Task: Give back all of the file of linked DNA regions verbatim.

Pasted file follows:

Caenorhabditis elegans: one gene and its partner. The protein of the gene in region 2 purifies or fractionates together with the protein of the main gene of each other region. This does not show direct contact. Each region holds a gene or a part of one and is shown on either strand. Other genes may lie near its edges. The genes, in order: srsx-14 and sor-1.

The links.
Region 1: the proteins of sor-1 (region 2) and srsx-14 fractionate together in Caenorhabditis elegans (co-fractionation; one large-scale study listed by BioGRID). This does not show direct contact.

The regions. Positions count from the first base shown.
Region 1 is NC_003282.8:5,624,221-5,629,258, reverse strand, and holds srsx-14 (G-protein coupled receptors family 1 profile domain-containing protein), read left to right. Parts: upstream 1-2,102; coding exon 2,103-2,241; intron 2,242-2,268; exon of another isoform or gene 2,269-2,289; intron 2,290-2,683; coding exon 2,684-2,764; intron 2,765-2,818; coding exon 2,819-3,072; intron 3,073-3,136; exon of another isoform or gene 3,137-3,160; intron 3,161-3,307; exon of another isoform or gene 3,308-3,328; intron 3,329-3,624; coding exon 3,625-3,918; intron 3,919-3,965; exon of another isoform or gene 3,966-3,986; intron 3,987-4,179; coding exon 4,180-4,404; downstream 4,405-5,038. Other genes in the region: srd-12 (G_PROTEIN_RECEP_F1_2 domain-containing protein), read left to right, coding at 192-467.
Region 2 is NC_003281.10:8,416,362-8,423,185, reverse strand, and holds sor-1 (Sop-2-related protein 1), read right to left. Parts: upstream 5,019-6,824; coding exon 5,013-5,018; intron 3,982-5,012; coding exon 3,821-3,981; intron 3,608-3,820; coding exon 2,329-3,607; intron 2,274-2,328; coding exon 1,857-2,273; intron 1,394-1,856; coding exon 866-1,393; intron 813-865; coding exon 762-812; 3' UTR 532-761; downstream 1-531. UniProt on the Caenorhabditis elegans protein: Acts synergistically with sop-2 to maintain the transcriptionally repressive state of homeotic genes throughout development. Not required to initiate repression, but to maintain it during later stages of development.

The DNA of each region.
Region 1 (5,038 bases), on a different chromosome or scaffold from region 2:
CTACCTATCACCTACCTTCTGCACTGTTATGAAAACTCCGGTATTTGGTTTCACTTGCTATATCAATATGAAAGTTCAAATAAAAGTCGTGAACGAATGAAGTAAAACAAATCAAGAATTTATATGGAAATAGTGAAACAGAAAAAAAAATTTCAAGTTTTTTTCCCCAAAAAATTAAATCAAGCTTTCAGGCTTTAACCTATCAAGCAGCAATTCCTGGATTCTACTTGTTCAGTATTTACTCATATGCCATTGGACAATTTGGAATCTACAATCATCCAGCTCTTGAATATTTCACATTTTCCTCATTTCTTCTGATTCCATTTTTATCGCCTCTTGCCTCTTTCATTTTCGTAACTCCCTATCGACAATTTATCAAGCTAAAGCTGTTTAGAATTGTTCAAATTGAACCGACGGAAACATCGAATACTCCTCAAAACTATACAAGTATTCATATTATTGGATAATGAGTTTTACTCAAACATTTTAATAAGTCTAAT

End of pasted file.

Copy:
Caenorhabditis elegans: one gene and its partner. The protein of the gene in region 2 purifies or fractionates together with the protein of the main gene of each other region. This does not show direct contact. Each region holds a gene or a part of one and is shown on either strand. Other genes may lie near its edges. The genes, in order: srsx-14 and sor-1.

The links.
Region 1: the proteins of sor-1 (region 2) and srsx-14 fractionate together in Caenorhabditis elegans (co-fractionation; one large-scale study listed by BioGRID). This does not show direct contact.

The regions. Positions count from the first base shown.
Region 1 is NC_003282.8:5,624,221-5,629,258, reverse strand, and holds srsx-14 (G-protein coupled receptors family 1 profile domain-containing protein), read left to right. Parts: upstream 1-2,102; coding exon 2,103-2,241; intron 2,242-2,268; exon of another isoform or gene 2,269-2,289; intron 2,290-2,683; coding exon 2,684-2,764; intron 2,765-2,818; coding exon 2,819-3,072; intron 3,073-3,136; exon of another isoform or gene 3,137-3,160; intron 3,161-3,307; exon of another isoform or gene 3,308-3,328; intron 3,329-3,624; coding exon 3,625-3,918; intron 3,919-3,965; exon of another isoform or gene 3,966-3,986; intron 3,987-4,179; coding exon 4,180-4,404; downstream 4,405-5,038. Other genes in the region: srd-12 (G_PROTEIN_RECEP_F1_2 domain-containing protein), read left to right, coding at 192-467.
Region 2 is NC_003281.10:8,416,362-8,423,185, reverse strand, and holds sor-1 (Sop-2-related protein 1), read right to left. Parts: upstream 5,019-6,824; coding exon 5,013-5,018; intron 3,982-5,012; coding exon 3,821-3,981; intron 3,608-3,820; coding exon 2,329-3,607; intron 2,274-2,328; coding exon 1,857-2,273; intron 1,394-1,856; coding exon 866-1,393; intron 813-865; coding exon 762-812; 3' UTR 532-761; downstream 1-531. UniProt on the Caenorhabditis elegans protein: Acts synergistically with sop-2 to maintain the transcriptionally repressive state of homeotic genes throughout development. Not required to initiate repression, but to maintain it during later stages of development.

The DNA of each region.
Region 1 (5,038 bases), on a different chromosome or scaffold from region 2:
CTACCTATCACCTACCTTCTGCACTGTTATGAAAACTCCGGTATTTGGTTTCACTTGCTATATCAATATGAAAGTTCAAATAAAAGTCGTGAACGAATGAAGTAAAACAAATCAAGAATTTATATGGAAATAGTGAAACAGAAAAAAAAATTTCAAGTTTTTTTCCCCAAAAAATTAAATCAAGCTTTCAGGCTTTAACCTATCAAGCAGCAATTCCTGGATTCTACTTGTTCAGTATTTACTCATATGCCATTGGACAATTTGGAATCTACAATCATCCAGCTCTTGAATATTTCACATTTTCCTCATTTCTTCTGATTCCATTTTTATCGCCTCTTGCCTCTTTCATTTTCGTAACTCCCTATCGACAATTTATCAAGCTAAAGCTGTTTAGAATTGTTCAAATTGAACCGACGGAAACATCGAATACTCCTCAAAACTATACAAGTATTCATATTATTGGATAATGAGTTTTACTCAAACATTTTAATAAGTCTAAT